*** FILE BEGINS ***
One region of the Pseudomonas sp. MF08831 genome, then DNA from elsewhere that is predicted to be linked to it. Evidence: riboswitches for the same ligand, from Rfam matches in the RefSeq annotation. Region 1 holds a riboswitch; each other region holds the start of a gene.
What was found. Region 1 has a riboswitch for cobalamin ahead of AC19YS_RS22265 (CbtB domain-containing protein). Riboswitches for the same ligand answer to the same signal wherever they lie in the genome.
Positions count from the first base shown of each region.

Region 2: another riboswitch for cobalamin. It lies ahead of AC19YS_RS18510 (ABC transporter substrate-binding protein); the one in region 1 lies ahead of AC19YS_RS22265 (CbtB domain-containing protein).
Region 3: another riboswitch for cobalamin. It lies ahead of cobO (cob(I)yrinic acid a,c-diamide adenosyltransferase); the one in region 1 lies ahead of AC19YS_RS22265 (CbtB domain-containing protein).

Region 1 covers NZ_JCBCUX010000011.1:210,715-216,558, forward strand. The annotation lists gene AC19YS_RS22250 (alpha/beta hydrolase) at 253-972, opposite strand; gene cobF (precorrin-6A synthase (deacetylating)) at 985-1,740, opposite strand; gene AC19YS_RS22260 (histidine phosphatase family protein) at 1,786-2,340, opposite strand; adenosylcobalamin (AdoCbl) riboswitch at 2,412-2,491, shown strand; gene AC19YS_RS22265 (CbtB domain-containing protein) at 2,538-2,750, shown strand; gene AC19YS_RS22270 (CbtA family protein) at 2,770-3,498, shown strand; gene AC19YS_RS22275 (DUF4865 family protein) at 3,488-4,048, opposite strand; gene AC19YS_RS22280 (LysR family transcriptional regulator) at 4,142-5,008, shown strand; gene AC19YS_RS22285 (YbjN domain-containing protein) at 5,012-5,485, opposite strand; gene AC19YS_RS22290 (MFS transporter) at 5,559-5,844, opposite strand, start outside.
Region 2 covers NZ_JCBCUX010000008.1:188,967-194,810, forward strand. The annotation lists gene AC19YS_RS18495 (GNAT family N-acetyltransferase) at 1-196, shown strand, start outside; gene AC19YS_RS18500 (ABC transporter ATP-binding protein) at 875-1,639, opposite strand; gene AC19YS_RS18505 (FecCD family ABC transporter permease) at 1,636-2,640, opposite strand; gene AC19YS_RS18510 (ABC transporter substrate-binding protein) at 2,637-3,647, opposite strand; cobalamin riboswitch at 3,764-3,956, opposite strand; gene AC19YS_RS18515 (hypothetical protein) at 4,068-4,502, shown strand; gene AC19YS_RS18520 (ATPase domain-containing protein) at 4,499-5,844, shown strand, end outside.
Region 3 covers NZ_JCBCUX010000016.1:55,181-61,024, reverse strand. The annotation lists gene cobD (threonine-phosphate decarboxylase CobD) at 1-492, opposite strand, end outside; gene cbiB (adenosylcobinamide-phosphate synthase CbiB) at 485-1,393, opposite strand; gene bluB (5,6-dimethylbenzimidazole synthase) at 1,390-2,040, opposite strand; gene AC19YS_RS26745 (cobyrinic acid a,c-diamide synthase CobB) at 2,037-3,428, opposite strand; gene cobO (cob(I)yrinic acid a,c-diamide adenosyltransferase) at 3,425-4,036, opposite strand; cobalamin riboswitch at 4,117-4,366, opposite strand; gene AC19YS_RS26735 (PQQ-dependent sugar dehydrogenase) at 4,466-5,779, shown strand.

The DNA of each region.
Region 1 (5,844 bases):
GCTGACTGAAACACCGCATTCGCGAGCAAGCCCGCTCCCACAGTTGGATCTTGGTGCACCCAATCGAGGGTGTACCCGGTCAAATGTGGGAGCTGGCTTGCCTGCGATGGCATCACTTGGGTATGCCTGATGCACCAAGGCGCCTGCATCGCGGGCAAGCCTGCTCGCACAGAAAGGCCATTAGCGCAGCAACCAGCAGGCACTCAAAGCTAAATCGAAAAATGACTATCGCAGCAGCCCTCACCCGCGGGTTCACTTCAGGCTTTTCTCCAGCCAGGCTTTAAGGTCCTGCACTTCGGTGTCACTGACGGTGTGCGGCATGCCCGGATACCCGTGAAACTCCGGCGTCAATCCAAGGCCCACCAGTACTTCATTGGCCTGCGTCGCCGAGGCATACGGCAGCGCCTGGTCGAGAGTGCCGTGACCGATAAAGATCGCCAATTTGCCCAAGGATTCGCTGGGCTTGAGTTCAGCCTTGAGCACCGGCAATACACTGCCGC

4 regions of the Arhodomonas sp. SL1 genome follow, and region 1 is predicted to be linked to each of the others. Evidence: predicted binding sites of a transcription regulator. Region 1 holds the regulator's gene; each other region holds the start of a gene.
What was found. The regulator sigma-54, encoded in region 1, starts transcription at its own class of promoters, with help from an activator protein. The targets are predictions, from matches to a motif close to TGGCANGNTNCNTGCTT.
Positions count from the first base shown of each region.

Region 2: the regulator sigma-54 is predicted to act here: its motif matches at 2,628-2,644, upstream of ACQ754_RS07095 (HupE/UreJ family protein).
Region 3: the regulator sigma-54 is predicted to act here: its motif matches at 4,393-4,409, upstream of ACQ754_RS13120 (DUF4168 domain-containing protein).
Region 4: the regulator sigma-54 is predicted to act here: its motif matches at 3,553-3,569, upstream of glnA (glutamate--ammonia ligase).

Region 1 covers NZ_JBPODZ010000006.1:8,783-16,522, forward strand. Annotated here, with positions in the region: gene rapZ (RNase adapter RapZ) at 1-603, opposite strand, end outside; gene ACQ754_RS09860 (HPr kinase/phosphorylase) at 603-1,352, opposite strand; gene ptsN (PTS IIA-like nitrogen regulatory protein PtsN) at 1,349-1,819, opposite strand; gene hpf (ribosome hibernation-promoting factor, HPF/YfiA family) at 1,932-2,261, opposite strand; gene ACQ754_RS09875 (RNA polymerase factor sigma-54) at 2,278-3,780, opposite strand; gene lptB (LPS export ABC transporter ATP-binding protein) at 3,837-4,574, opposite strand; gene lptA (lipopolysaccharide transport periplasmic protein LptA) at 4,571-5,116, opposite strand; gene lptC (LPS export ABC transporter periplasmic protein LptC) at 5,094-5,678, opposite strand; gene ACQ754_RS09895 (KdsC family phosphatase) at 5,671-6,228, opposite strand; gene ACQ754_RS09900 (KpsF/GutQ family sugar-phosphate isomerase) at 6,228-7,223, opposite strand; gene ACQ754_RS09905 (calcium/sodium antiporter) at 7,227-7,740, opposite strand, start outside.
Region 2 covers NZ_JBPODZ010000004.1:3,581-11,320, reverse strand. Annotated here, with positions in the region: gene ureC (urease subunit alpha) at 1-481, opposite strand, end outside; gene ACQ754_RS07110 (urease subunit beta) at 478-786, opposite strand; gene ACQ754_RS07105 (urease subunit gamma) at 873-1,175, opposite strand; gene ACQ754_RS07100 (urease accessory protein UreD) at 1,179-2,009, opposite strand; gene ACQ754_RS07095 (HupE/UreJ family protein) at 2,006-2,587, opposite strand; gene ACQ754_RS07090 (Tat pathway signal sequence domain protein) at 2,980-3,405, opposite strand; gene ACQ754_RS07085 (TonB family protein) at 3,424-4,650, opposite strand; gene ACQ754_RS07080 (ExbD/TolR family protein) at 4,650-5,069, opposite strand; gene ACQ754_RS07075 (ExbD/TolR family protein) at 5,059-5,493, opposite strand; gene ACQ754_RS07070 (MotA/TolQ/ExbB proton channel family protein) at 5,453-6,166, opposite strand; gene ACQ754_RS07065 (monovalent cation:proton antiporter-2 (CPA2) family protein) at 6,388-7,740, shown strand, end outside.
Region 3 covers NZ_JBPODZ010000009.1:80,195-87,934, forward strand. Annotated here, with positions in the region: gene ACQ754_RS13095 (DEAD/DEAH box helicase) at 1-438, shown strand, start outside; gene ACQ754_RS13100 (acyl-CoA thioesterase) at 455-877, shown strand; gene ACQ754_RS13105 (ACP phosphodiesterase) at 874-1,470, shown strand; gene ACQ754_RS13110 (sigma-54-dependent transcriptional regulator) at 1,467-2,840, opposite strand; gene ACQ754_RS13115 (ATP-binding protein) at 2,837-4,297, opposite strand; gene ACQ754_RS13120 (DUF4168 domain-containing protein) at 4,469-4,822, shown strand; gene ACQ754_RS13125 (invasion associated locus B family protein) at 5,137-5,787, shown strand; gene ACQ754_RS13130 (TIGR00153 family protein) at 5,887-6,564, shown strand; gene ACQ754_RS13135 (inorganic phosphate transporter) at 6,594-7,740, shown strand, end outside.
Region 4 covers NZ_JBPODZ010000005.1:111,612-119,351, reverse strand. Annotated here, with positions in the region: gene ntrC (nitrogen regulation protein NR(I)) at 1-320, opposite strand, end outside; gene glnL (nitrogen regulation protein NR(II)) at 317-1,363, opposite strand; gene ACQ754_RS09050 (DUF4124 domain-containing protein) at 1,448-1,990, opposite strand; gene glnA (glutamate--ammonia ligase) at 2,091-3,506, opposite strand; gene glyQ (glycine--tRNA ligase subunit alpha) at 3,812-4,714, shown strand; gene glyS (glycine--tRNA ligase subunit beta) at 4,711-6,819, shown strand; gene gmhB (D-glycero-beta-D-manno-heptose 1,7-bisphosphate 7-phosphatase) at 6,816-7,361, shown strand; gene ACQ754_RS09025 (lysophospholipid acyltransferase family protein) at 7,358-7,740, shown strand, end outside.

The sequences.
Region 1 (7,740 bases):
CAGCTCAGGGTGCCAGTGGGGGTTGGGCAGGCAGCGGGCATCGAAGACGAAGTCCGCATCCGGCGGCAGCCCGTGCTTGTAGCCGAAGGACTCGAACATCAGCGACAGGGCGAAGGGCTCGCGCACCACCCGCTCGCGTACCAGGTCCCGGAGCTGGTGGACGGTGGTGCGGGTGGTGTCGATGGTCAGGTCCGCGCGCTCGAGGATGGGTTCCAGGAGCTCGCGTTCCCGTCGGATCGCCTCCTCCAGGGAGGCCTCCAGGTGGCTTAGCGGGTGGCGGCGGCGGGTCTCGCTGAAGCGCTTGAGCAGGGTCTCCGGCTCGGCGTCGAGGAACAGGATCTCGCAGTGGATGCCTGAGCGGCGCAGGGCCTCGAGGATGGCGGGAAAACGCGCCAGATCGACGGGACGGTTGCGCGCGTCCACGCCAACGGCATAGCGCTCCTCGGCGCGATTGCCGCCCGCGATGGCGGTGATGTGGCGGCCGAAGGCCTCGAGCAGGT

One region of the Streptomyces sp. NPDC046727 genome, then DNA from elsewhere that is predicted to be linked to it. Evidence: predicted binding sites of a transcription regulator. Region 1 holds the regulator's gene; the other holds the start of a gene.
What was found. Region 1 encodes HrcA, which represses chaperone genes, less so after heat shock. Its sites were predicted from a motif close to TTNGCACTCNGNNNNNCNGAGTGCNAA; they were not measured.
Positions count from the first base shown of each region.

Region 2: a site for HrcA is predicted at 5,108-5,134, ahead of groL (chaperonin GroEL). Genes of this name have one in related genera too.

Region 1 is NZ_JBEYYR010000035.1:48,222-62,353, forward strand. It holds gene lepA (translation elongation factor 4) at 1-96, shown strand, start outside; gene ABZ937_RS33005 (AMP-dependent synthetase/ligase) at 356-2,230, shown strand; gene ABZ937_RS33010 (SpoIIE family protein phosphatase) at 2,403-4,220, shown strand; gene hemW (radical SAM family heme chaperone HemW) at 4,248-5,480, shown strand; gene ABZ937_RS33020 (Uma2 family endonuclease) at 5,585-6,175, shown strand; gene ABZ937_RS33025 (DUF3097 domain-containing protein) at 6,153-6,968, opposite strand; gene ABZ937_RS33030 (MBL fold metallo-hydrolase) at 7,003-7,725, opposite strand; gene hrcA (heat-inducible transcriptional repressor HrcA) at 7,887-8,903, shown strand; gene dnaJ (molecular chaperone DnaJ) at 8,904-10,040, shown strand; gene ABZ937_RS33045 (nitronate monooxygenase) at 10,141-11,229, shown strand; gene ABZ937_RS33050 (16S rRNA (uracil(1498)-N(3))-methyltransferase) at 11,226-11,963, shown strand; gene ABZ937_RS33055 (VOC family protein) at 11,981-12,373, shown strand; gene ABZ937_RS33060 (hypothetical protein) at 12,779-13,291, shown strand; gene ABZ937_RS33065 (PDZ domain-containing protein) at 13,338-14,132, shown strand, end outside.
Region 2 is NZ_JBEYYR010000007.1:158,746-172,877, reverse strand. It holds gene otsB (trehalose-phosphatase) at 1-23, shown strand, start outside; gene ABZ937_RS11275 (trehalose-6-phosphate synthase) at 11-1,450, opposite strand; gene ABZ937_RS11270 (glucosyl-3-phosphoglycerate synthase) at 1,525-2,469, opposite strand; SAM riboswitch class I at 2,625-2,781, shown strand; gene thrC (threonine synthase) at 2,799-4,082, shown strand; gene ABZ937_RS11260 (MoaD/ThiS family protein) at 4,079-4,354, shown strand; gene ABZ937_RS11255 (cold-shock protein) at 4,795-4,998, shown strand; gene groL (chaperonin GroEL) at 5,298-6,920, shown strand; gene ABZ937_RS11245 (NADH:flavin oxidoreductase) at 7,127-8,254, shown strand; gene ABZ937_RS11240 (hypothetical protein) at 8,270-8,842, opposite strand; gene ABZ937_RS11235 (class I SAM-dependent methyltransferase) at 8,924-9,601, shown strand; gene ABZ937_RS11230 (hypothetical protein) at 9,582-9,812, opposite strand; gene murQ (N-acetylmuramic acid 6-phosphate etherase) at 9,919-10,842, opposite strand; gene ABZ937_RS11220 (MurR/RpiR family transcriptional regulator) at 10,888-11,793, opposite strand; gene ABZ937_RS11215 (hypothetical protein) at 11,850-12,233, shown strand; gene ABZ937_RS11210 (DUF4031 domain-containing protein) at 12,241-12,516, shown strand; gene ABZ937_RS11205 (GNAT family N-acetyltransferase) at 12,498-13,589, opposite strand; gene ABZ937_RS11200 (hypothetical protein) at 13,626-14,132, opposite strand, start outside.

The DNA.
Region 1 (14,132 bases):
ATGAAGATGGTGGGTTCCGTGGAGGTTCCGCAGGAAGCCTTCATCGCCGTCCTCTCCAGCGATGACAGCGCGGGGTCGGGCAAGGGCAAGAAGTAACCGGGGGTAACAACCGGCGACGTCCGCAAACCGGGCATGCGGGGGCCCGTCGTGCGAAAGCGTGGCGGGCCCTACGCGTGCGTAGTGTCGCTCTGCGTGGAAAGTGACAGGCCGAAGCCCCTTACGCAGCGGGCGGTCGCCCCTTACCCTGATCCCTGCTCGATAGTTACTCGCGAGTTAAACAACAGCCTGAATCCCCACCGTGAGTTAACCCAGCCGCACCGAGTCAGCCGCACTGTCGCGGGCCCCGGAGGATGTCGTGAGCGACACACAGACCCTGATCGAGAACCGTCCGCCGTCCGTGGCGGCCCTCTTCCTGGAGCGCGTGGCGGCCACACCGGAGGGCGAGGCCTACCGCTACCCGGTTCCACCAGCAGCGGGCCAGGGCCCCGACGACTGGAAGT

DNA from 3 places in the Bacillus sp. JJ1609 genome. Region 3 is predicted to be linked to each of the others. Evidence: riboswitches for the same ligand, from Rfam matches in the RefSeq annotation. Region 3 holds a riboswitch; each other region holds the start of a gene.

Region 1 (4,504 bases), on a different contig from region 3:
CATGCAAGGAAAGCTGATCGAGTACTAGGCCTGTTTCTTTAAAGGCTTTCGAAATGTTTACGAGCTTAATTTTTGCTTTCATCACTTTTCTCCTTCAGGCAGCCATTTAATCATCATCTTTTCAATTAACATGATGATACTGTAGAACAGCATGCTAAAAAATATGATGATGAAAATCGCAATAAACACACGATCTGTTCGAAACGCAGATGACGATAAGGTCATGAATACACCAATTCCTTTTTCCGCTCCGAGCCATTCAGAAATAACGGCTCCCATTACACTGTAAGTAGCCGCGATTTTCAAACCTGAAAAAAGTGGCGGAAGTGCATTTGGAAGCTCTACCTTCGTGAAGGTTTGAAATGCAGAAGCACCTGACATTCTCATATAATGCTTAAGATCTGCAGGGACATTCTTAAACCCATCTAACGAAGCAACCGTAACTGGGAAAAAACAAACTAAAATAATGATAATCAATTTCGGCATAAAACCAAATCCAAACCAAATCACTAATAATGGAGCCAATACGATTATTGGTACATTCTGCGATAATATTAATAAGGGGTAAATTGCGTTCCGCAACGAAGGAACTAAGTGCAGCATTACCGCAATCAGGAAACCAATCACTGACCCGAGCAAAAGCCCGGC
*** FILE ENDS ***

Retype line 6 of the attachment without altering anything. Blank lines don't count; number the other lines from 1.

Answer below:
Region 1 covers NZ_JCBCUX010000011.1:210,715-216,558, forward strand. The annotation lists gene AC19YS_RS22250 (alpha/beta hydrolase) at 253-972, opposite strand; gene cobF (precorrin-6A synthase (deacetylating)) at 985-1,740, opposite strand; gene AC19YS_RS22260 (histidine phosphatase family protein) at 1,786-2,340, opposite strand; adenosylcobalamin (AdoCbl) riboswitch at 2,412-2,491, shown strand; gene AC19YS_RS22265 (CbtB domain-containing protein) at 2,538-2,750, shown strand; gene AC19YS_RS22270 (CbtA family protein) at 2,770-3,498, shown strand; gene AC19YS_RS22275 (DUF4865 family protein) at 3,488-4,048, opposite strand; gene AC19YS_RS22280 (LysR family transcriptional regulator) at 4,142-5,008, shown strand; gene AC19YS_RS22285 (YbjN domain-containing protein) at 5,012-5,485, opposite strand; gene AC19YS_RS22290 (MFS transporter) at 5,559-5,844, opposite strand, start outside.